The Environment Agency is delivering a proposed Flood Risk Management Scheme to better protect homes and business from flooding in the Kent catchment, and improve the local environment and community amenities. Kendal is the first area to be delivered, followed by Burneside, Staveley, and Ings, and upstream measures including flood storage. In addition, Natural Flood Management measures are being integrated into the plans which aim to slow the flow of water and provide wider environmental benefits across the catchment.
Upstream measures are an essential part of the Flood Risk Management Scheme and our aim to provide a 1 in 100 year standard of protection to homes and businesses in the Kent catchment. The upstream storage element aims to provide 3million m3 of flood storage which will enable all linear defences through Kendal, Burneside, Staveley and Ings to be built to a height that is acceptable for the local area and the community.
In addition to the flood storage, a catchment drain is proposed upstream on Stock Beck which will be designed to divert excess flows overland into the River Mint. This will improve the conveyance of Stock Beck through Sandylands and reduce the risk of Stock Beck surcharging.
Natural flood management, also known as NFM and slow the flow, does form part of the proposals and is complimentary to the proposed traditional engineered measures. NFM as a stand-alone option will not provide the level of flood protection needed for communities within the Kent catchment. This is because there are a number of limitations which include suitable land capacity, large scale land management changes and cost.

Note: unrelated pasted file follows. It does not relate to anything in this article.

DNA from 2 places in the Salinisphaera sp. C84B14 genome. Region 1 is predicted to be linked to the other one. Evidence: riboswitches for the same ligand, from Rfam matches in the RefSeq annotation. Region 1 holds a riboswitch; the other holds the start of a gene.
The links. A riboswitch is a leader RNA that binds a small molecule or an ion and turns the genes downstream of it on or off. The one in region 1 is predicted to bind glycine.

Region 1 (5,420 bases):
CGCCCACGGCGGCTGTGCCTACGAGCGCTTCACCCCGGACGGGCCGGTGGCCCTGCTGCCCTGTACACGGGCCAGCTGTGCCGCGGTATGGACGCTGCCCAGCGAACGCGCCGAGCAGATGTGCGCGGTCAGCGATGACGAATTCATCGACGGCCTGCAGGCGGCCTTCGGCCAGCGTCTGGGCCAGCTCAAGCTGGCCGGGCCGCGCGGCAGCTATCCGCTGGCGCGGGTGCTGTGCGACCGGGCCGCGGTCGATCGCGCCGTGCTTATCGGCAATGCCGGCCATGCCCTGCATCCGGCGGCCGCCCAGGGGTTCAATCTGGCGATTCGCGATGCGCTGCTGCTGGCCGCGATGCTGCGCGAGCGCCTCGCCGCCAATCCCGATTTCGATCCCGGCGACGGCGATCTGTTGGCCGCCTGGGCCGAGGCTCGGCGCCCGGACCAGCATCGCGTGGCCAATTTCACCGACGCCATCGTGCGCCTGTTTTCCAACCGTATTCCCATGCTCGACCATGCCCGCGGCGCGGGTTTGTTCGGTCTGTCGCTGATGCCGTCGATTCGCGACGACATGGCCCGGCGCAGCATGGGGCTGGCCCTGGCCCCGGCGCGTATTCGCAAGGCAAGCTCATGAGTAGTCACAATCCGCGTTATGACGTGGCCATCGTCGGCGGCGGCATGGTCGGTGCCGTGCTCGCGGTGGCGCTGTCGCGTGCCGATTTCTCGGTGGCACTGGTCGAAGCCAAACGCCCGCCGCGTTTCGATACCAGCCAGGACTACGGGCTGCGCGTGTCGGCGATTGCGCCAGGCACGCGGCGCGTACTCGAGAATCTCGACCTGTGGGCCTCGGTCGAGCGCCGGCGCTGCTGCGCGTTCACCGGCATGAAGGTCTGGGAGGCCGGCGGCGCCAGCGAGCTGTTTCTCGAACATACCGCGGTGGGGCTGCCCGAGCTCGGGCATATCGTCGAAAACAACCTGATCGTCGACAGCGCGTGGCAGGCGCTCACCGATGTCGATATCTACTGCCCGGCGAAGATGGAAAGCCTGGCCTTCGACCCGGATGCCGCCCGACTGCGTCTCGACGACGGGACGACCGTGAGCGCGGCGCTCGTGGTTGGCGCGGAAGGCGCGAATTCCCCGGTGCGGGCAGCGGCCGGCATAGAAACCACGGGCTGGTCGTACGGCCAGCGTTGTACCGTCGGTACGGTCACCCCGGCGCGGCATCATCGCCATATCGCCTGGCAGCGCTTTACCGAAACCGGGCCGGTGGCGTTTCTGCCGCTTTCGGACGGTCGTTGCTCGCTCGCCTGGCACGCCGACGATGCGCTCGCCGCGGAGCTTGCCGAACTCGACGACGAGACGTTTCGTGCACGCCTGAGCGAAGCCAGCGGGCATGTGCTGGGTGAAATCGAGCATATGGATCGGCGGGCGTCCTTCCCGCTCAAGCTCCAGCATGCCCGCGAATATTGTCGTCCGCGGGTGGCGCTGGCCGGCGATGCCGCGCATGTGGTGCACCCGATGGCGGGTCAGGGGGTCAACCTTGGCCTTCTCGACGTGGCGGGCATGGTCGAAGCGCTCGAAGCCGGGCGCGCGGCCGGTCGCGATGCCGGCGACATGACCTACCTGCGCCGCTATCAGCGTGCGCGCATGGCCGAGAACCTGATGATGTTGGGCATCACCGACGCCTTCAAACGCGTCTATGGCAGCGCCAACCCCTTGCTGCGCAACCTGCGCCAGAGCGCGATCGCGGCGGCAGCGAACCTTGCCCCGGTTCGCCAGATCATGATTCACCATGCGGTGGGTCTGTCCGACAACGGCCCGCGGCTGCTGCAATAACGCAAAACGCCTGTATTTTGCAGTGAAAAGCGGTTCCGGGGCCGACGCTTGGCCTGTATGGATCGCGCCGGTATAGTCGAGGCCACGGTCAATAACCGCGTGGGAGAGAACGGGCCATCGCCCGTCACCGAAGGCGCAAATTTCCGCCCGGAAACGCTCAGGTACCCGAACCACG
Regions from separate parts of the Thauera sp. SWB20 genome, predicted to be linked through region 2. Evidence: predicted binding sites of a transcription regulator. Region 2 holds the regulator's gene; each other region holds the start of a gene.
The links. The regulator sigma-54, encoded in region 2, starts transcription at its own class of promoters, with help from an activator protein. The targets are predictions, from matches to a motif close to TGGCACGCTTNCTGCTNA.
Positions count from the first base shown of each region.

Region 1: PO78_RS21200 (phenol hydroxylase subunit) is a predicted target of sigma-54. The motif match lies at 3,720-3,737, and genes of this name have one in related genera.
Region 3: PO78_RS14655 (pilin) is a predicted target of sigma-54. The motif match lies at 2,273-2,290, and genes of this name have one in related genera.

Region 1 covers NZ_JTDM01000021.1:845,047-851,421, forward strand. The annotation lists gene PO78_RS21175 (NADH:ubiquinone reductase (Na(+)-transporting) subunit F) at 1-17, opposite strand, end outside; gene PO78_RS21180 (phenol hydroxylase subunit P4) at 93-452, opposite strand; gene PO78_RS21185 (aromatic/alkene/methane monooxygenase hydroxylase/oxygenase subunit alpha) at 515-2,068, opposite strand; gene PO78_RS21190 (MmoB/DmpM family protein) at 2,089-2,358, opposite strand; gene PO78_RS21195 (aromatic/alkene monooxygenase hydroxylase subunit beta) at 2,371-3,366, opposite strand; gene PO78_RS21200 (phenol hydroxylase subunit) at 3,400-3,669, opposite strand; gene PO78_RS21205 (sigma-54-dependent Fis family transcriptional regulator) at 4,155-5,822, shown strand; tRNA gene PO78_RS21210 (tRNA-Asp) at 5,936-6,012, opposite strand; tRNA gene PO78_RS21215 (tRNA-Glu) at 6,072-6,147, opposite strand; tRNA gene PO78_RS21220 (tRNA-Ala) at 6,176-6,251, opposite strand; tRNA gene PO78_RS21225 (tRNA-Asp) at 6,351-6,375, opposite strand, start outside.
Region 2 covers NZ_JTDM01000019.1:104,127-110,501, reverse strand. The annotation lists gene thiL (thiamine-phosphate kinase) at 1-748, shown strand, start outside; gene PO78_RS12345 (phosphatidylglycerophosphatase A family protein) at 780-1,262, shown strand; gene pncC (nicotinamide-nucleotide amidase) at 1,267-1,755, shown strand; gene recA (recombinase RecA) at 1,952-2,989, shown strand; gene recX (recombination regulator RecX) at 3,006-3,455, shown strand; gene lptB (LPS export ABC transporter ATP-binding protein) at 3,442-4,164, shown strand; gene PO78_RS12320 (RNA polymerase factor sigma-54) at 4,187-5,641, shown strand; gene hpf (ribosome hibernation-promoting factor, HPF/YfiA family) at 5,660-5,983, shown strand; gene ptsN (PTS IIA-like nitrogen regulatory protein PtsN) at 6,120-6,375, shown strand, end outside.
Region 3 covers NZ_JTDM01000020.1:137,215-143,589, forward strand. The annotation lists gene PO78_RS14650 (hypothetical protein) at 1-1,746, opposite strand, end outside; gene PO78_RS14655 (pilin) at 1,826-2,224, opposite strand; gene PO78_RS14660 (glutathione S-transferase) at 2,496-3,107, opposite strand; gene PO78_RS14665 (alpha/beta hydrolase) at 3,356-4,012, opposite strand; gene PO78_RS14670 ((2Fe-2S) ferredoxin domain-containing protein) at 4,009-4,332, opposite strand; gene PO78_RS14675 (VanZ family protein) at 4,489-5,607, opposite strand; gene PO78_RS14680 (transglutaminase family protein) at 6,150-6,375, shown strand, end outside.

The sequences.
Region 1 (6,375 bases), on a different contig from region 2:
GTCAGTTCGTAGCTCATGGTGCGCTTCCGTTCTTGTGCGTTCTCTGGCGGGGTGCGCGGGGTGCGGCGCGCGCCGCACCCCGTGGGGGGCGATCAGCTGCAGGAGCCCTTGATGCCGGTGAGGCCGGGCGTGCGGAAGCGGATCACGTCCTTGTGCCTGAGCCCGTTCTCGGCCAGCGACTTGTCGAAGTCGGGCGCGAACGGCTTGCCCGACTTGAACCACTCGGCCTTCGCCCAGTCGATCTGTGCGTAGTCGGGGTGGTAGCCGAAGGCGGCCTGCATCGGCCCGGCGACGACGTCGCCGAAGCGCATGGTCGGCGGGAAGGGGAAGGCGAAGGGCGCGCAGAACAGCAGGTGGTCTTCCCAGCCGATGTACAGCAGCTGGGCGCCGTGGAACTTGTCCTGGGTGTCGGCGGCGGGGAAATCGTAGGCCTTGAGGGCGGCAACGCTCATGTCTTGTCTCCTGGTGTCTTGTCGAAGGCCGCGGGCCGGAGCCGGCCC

The Environment Agency are identifying potential flood storage locations in the Kent catchment that can provide the required storage needed in combination with linear defences which aim to provide a 1 in 100 year standard of protection; the equivalent of a 1% chance of flooding in any given year.
The proposed upstream storage areas will be formalised by building raised earth embankments and integrating a control structure. These measures will maximise the existing natural floodplain in storm conditions and hold excess water to reduce flooding to properties downstream. The land within the storage areas can be used as it is now during normal conditions and will only be utilised to hold excess flood water.
The earth embankments will be carefully landscaped to blend into the natural environment and the river will be kept in its natural state always having free flow to enable the continued unrestricted movement of fish and other river wildlife. The River Kent is ecologically very important and overall we want the scheme to enhance the environment for wildlife within the catchment.